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However, the feasibility of providing free education at all levels becomes more complex as we move towards higher education. Universities and specialized institutions have significant operational costs, and entirely free tertiary education could strain government budgets and potentially devalue the quality of education. In such cases, a more balanced approach might involve subsidies, scholarships, and income-contingent repayment schemes. These strategies would make higher education more affordable while ensuring that those who benefit the most from it bear a fair share of the costs.

Moreover, it’s essential to consider the different socio-economic contexts of various countries. While wealthier nations might have the resources to provide nearly free education at all levels, poorer countries may face significant challenges in implementing such a system without compromising quality.

In conclusion, I concur with the principle that access to education is a fundamental right, particularly at the primary and secondary levels. However, a more nuanced approach may be necessary when extending this principle to higher education, considering factors such as the country’s economic capacity. Governments should explore a combination of strategies, including subsidies and income-based repayment, to ensure that education remains accessible without compromising quality.

Respone 3

The question of whether the government should provide free education at all levels is a topic that elicits strong opinions. While I acknowledge the merits of providing free education, I believe that it may not be feasible or practical to do so at all educational levels.

Firstly, I agree with the principle that access to education is a fundamental right. Basic education, encompassing primary and secondary levels, should indeed be accessible to all without financial barriers. This ensures that every child has an equal opportunity to learn and develop their potential, regardless of their family’s economic circumstances. Free primary and secondary education can contribute to reduced inequality and social mobility.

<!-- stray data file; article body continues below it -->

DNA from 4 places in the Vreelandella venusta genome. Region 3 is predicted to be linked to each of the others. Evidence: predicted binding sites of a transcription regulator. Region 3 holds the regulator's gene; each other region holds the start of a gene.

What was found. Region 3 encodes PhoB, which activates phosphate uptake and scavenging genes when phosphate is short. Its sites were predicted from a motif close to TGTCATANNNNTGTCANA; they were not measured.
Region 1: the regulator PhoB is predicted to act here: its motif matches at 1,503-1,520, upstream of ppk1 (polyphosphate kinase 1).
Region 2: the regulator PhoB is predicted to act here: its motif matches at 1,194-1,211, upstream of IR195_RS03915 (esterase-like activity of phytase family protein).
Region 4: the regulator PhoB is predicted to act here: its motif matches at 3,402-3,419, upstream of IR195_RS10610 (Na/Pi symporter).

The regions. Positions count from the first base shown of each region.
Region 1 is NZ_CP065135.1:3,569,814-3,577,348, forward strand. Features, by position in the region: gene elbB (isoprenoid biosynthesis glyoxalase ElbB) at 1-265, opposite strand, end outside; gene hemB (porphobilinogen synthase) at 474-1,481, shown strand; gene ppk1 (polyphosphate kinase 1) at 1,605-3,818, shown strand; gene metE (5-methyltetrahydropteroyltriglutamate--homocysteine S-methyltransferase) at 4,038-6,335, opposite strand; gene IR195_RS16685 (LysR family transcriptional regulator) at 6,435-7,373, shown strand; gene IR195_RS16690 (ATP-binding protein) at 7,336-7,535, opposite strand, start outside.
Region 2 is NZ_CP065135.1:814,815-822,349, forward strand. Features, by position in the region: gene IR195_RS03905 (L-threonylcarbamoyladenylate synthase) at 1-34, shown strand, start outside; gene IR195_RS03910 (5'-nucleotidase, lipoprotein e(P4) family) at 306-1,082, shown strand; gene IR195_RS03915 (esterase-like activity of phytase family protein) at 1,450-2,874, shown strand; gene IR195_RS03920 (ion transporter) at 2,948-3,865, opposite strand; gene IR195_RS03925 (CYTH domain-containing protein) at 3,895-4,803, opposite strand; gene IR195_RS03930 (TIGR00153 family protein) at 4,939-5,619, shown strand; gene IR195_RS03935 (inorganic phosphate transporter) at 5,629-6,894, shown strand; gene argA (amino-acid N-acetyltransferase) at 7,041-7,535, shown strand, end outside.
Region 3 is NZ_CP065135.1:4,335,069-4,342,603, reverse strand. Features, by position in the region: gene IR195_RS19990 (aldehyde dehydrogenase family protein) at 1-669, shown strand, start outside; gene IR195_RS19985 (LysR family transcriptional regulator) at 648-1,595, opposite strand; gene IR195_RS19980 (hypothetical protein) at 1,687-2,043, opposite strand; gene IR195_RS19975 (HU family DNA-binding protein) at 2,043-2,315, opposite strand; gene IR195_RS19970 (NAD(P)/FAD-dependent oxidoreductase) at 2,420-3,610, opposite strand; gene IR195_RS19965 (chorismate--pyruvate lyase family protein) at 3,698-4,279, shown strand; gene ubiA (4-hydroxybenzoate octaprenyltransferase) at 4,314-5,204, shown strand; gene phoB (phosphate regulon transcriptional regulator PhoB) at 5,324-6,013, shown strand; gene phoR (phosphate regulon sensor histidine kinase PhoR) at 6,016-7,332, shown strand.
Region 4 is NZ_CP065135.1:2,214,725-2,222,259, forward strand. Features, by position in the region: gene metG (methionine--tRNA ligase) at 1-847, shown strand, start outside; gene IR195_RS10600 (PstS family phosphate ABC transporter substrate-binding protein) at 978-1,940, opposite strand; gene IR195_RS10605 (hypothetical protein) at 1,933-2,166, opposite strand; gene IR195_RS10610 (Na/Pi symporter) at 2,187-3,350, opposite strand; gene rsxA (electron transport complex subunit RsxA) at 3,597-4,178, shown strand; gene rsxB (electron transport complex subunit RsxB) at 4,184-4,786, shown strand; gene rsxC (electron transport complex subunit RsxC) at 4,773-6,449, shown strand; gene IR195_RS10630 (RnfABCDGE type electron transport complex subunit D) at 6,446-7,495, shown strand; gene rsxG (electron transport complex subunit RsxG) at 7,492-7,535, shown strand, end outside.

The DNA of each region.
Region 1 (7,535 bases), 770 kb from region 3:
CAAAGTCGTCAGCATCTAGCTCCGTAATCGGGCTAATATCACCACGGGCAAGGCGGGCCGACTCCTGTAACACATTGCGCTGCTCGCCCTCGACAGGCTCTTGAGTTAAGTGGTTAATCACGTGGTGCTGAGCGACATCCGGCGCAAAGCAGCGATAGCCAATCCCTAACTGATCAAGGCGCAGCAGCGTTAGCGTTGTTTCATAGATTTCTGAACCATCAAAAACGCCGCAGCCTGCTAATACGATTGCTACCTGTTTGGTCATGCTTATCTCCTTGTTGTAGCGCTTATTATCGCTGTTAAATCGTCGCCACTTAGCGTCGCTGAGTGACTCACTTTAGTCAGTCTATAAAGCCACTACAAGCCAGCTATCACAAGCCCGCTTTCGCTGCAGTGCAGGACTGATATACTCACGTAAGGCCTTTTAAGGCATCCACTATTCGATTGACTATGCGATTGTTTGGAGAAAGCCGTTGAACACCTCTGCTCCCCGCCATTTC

However, extending this concept to higher education presents more complex challenges. Universities and specialized institutions have substantial operational costs. Fully funding higher education could place an immense financial burden on governments and, in some cases, result in reduced quality. In many countries, tuition fees contribute to the funding of higher education institutions and help maintain academic standards. Instead of making higher education entirely free, it might be more realistic to focus on ensuring affordable access through subsidies, scholarships, or income-based repayment programs. This way, those who benefit the most from higher education bear a fair share of the costs.

Moreover, it’s essential to consider the economic capacity of each country. While wealthier nations might have the resources to provide nearly free education at all levels, poorer countries may struggle to do so without compromising quality and overall development.

In conclusion, I agree with the idea that basic education should be free and accessible to all, as it is a fundamental right. However, making education entirely free at all levels presents practical challenges. A more balanced approach that considers the economic context of each country and explores strategies like subsidies or income-based repayment may be a more realistic and sustainable solution.

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  • APA:
    Dammio. (2023). [IELTS Writing Task 2] – Test 3: Free education. https://www.dammio.com/2023/10/25/ielts-writing-task-2-test-3-free-education.
  • BibTeX:
    @misc{dammio,
    author = {Dammio},
    title = {[IELTS Writing Task 2] – Test 3: Free education},
    year = {2023},
    url = {https://www.dammio.com/2023/10/25/ielts-writing-task-2-test-3-free-education},
    urldate = {2024-04-24}
    }